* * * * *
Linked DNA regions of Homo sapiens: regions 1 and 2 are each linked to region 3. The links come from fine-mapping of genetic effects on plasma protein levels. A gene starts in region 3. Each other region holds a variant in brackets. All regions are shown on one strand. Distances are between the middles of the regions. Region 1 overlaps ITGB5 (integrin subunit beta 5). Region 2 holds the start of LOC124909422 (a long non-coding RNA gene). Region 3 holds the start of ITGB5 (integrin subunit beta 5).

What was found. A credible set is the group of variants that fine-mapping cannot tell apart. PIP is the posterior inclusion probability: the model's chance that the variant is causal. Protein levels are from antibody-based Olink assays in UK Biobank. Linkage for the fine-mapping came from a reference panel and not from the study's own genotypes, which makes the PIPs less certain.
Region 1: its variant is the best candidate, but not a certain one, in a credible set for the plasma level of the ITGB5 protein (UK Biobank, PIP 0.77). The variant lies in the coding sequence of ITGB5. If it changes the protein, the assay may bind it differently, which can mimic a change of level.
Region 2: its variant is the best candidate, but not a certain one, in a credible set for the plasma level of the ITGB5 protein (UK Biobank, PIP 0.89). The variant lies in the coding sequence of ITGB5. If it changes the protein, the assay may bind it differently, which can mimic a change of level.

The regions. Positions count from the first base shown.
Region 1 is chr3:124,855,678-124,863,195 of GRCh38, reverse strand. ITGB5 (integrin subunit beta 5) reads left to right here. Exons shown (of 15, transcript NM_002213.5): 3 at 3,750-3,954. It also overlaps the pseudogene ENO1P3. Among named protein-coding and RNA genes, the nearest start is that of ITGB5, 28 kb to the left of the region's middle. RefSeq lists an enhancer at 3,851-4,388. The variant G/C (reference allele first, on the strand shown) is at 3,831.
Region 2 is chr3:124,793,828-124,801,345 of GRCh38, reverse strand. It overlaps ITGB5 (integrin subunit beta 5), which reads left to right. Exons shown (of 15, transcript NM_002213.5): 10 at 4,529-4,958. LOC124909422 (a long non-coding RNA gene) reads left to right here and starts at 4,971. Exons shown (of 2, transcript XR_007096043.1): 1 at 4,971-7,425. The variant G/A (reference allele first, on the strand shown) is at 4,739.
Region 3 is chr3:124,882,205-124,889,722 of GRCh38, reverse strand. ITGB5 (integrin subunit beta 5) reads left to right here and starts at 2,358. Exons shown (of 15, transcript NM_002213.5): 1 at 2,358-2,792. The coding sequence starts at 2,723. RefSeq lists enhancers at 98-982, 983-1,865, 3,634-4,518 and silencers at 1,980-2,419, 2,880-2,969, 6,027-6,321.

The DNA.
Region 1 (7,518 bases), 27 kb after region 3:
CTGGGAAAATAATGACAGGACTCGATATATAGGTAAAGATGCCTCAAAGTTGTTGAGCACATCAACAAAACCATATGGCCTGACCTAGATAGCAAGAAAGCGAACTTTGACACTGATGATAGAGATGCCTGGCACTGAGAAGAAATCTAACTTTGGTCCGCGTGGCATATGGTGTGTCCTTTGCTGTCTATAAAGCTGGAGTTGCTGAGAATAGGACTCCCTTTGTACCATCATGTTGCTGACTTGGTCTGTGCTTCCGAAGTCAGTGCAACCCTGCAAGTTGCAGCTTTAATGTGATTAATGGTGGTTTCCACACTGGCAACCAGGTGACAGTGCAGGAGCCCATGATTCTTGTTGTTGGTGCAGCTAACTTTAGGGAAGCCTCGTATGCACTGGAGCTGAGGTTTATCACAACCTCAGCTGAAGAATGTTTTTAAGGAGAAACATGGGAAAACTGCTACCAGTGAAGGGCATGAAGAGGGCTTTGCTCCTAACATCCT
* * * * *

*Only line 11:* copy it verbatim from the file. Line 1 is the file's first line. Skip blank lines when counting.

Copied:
CTGGGAAAATAATGACAGGACTCGATATATAGGTAAAGATGCCTCAAAGTTGTTGAGCACATCAACAAAACCATATGGCCTGACCTAGATAGCAAGAAAGCGAACTTTGACACTGATGATAGAGATGCCTGGCACTGAGAAGAAATCTAACTTTGGTCCGCGTGGCATATGGTGTGTCCTTTGCTGTCTATAAAGCTGGAGTTGCTGAGAATAGGACTCCCTTTGTACCATCATGTTGCTGACTTGGTCTGTGCTTCCGAAGTCAGTGCAACCCTGCAAGTTGCAGCTTTAATGTGATTAATGGTGGTTTCCACACTGGCAACCAGGTGACAGTGCAGGAGCCCATGATTCTTGTTGTTGGTGCAGCTAACTTTAGGGAAGCCTCGTATGCACTGGAGCTGAGGTTTATCACAACCTCAGCTGAAGAATGTTTTTAAGGAGAAACATGGGAAAACTGCTACCAGTGAAGGGCATGAAGAGGGCTTTGCTCCTAACATCCT